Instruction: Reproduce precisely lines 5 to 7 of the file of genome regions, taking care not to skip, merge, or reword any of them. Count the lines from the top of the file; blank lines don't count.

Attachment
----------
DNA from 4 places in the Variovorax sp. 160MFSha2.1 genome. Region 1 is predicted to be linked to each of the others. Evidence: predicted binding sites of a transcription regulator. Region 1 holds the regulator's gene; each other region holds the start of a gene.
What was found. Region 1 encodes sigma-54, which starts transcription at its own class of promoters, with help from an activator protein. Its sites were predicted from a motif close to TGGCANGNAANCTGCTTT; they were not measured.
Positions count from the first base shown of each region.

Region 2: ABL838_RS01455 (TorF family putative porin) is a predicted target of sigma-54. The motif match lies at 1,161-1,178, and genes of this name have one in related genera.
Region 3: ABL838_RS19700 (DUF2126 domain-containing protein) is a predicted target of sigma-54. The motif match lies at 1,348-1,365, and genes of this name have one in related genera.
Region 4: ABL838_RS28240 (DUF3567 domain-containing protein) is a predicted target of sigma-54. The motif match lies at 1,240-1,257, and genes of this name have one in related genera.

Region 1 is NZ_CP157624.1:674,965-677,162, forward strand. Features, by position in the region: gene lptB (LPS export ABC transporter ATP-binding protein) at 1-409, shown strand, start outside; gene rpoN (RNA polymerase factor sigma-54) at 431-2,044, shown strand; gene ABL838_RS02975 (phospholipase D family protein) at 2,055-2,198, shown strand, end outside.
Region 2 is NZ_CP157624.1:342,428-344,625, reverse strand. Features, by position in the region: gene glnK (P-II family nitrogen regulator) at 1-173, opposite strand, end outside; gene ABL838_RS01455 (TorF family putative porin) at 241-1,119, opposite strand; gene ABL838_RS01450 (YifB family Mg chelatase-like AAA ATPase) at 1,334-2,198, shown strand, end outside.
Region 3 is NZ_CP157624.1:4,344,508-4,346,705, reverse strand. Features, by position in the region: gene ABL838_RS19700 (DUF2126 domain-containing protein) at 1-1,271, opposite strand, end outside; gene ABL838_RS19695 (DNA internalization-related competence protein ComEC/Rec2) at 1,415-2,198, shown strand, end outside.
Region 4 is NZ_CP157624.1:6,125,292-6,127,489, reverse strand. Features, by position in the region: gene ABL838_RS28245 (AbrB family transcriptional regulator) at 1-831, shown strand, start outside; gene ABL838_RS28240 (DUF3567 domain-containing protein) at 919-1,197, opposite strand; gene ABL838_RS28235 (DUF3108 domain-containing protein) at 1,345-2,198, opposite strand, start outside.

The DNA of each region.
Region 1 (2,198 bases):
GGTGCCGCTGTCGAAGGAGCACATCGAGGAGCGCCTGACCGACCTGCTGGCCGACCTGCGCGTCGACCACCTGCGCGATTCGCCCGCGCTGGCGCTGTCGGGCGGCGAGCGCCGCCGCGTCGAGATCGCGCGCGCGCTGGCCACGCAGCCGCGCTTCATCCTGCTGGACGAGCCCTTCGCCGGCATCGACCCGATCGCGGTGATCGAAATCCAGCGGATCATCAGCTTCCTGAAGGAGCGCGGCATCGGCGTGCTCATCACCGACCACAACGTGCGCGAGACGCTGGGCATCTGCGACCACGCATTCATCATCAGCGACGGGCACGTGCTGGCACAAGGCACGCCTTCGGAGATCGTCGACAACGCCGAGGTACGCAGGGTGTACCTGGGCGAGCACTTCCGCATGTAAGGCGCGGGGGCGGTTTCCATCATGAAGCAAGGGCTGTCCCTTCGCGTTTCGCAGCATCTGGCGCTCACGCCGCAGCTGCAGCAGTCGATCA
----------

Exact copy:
Region 3: ABL838_RS19700 (DUF2126 domain-containing protein) is a predicted target of sigma-54. The motif match lies at 1,348-1,365, and genes of this name have one in related genera.
Region 4: ABL838_RS28240 (DUF3567 domain-containing protein) is a predicted target of sigma-54. The motif match lies at 1,240-1,257, and genes of this name have one in related genera.

Region 1 is NZ_CP157624.1:674,965-677,162, forward strand. Features, by position in the region: gene lptB (LPS export ABC transporter ATP-binding protein) at 1-409, shown strand, start outside; gene rpoN (RNA polymerase factor sigma-54) at 431-2,044, shown strand; gene ABL838_RS02975 (phospholipase D family protein) at 2,055-2,198, shown strand, end outside.